these shall prevail

by Theodosia Garrison

War laid bugle to his lips, blew one blast–and then
The seas answered him with ships, the earth with men.

Straight, Death caught his sickle up, called his reapers grim,
Famine with his empty cup came after him.

Down the stairs of Paradise hastened angels three,
Pity, and Self-Sacrifice, and Charity.

Where the curved, black sickles sweep, where pale Famine clings,
Where gaunt women watch and weep, come these of wings.

When the red wrath perisheth, when the dulled swords fail,
These three who have walked with Death–these shall prevail.

Hell bade all its millions rise; Paradise sends three;
Pity, and Self-Sacrifice, and Charity.

Image: Newark Public Library via influenzaarchive.org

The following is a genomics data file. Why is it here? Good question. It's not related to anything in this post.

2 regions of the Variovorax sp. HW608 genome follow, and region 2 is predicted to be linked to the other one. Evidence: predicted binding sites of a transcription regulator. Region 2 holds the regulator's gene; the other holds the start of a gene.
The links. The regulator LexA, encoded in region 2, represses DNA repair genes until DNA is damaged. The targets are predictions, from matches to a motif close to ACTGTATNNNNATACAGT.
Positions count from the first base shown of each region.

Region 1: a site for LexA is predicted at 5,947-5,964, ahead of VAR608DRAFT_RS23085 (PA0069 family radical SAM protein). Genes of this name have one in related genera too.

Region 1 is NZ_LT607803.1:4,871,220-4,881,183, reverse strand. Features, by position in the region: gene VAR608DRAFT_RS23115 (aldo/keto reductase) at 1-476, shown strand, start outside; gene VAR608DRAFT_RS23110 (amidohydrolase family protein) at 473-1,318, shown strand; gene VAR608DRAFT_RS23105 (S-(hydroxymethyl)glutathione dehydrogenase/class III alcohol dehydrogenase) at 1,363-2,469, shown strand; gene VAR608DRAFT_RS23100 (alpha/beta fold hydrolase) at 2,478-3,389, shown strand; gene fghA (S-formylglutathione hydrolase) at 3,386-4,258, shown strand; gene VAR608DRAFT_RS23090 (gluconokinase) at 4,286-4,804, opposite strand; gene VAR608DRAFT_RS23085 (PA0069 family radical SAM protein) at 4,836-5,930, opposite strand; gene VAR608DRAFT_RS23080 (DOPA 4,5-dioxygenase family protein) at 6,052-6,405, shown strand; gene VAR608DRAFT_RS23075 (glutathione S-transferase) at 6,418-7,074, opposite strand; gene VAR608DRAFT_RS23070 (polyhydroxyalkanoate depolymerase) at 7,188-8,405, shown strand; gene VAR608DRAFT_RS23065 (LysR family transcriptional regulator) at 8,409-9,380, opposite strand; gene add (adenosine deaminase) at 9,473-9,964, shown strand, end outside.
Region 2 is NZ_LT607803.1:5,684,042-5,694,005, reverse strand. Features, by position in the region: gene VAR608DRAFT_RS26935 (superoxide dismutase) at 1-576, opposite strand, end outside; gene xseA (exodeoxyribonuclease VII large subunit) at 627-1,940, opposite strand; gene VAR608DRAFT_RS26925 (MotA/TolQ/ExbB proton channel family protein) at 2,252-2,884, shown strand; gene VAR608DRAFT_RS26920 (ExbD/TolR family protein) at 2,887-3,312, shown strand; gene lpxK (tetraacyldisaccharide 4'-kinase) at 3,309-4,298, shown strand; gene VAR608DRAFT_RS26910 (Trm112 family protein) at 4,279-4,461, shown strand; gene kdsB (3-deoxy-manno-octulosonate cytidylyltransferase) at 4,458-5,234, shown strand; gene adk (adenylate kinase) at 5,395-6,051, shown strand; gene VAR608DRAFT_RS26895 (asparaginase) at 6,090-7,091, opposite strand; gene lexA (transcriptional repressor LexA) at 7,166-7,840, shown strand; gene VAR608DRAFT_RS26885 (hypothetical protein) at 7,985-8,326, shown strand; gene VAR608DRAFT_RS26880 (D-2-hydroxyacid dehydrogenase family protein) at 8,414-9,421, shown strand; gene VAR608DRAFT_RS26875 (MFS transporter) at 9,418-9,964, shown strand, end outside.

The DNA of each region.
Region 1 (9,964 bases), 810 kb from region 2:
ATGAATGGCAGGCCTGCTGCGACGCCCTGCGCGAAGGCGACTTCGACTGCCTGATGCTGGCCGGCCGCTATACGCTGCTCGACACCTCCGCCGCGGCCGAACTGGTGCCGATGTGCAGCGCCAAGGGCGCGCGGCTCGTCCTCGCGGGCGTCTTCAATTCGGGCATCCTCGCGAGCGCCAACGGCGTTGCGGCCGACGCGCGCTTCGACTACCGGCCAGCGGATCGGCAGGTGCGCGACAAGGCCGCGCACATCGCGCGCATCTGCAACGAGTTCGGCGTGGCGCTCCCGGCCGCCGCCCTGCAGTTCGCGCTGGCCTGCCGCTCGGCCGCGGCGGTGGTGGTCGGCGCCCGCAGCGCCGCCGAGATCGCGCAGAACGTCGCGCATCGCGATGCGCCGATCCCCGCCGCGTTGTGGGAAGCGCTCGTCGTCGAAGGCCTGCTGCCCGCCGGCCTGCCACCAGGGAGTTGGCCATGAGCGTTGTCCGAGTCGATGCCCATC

Image: Newark Public Library via influenzaarchive.org

Newark’s location on the Atlantic coast and its chemical and steel industries proved crucial to U.S. mobilization in the First World War. Wartime activities also profoundly transformed the city. Gazing into the future, a leading attorney commented that women involved in Red Cross work would no longer be content “to live lives of uselessness.”

Theodosia Garrison published this poem in the February 1918 Good Housekeeping magazine.

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